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Carnival glass not just ordinary hand-me-downs

PALMETTO -- As a little girl, Sheila Leach didn’t think much of her grandmother’s carnival glass collection.

It included a water pitcher and six tumblers, two vases and a bowl, all in iridescent colors.

“I just didn’t care for it,” said the Huntsville, Ala., native.

Her husband was amused.

“She thought it was the ugliest stuff she saw in her life,” said J.R. Leach, a Tampa Bay Carnival Glass Club vice-president. “I thought it was pretty.”

Eventually, so did his wife, who inherited that carnival glass.

“I’m glad I didn’t get rid of them,” said the Manatee County resident. “As I got older I started looking around for more.”

There will be 80-plus pieces on exhibit when the Palmetto Historical Park and Manatee Agricultural Museum and the club host Carnival Glass/Beginnings to 2012, 10 a.m. today at the Carnegie Library, 515 10th Ave. W., Palmetto.

Why is it called carnival glass?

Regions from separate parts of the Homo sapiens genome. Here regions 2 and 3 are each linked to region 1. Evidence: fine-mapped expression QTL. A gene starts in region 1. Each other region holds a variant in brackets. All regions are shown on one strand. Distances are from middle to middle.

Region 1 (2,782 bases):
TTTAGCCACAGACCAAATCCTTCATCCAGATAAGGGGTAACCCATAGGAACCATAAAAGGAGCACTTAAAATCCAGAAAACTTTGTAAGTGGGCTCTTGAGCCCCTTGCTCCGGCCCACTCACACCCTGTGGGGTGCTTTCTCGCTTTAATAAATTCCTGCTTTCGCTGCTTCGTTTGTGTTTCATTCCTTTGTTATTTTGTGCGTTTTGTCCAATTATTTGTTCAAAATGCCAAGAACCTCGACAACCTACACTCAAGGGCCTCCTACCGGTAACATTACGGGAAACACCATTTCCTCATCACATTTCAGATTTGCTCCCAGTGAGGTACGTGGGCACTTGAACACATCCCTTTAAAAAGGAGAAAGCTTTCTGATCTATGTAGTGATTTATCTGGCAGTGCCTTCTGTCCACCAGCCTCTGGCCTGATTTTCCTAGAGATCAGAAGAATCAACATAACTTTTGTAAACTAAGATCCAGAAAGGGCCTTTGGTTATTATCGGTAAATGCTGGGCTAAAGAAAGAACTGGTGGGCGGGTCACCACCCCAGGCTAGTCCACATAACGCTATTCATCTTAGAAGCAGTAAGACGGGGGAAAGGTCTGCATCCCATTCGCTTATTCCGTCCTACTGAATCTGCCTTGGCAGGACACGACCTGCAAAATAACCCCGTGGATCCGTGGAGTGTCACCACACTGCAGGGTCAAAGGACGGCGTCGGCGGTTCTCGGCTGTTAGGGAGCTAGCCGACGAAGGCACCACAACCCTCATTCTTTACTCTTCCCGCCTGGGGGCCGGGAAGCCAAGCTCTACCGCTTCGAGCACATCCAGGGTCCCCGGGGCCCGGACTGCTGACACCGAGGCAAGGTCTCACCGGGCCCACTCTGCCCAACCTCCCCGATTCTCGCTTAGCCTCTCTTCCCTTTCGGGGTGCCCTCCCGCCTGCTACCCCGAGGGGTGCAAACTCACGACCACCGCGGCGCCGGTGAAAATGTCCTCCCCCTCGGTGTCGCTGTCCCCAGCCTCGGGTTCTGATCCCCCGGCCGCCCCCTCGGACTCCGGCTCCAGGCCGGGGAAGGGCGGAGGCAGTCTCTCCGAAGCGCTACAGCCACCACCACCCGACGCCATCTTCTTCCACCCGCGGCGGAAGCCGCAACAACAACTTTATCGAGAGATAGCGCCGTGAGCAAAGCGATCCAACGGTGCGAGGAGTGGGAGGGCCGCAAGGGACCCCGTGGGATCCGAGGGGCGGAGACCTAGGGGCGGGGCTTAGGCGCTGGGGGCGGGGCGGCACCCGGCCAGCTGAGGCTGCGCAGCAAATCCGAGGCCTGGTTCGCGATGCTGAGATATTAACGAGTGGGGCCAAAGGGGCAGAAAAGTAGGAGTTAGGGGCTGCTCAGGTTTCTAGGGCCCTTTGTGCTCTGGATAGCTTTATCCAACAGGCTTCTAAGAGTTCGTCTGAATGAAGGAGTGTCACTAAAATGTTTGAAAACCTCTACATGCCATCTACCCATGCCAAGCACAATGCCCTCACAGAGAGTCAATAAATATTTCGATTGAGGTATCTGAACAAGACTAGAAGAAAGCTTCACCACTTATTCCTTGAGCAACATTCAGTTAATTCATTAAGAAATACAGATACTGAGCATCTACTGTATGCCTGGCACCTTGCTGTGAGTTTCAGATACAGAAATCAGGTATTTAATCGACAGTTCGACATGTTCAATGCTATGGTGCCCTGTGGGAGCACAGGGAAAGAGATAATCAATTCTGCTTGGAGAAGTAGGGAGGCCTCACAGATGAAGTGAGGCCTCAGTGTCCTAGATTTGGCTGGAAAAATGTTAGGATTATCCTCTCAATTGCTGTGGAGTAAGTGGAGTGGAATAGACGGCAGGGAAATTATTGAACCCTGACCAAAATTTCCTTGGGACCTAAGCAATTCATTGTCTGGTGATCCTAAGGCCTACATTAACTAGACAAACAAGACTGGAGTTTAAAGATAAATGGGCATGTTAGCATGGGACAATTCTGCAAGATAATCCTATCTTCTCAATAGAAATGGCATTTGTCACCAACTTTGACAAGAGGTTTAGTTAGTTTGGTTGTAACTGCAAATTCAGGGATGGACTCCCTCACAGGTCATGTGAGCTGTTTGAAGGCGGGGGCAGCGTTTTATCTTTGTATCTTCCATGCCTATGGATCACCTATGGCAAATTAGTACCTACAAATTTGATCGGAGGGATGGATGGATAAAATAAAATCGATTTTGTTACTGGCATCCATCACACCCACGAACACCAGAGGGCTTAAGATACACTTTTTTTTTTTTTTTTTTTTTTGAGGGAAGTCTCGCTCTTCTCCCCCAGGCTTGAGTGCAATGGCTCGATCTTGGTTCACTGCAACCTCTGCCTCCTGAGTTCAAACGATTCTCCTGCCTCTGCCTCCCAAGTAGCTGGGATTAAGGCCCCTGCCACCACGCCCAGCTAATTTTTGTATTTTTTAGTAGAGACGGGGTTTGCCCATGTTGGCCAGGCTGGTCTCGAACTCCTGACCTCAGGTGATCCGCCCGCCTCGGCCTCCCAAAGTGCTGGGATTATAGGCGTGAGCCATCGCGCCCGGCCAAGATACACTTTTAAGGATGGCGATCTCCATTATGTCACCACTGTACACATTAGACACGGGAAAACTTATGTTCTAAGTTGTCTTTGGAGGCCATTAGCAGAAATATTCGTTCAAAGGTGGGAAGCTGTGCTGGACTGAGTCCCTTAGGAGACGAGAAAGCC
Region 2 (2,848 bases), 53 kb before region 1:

Originally made in 1908 by the Fenton Art Glass Company in Williamstown, W.Va., production peaked in the 1920s, then demand tapered off for this uniquely molded glass with patterns and shiny, metallic surface.

“Manufacturers had produced a mass amount and sold it to carnivals and fairs for pennies on the dollar to give away,” said club president Carl Chapman. “Carnivals would set it up in displays and you’d pitch a penny into it. If it landed in the piece, you got to keep it.

“I remember seeing that as a kid at the old Florida State Fairgrounds,” said the Tampa native.

Consequently, carnival glass was called the “Poor man’s Tiffany,” appropriate for that period.

“Women at that time lived pretty bleak lives and this stuff might’ve been the only bright thing they had in their house,” J.R. Leach said.

Sadly, the attraction was lost on their children.

Leach’s wife was far from alone in that regard.

“People often have these in their cupboard, handed down from grandmothers and mothers and not even realize it,” said museum coordinator Diane Ingram. “My mother had a couple of pieces, but I didn’t know what it was or was particularly attracted to it, so we garage-saled it.

“Call me dumb. If I had known better, I might’ve been able to sell it for much more.”

Chapman said one Millersburg vase fetched $100,000.

“But you can put together a nice collection that’s not going to break you,” he said. “It’s not like collecting Tiffany.”

Among the carnival glass items on display in Palmetto are a Millersburg Amethyst Hobnail Ladies Cuspidor.

A spittoon for women?

Yes, indeed.

“I can remember my grandmother doing snuff,” Chapman said. “A lot of Southern women used snuff -- and tobacco -- back then.”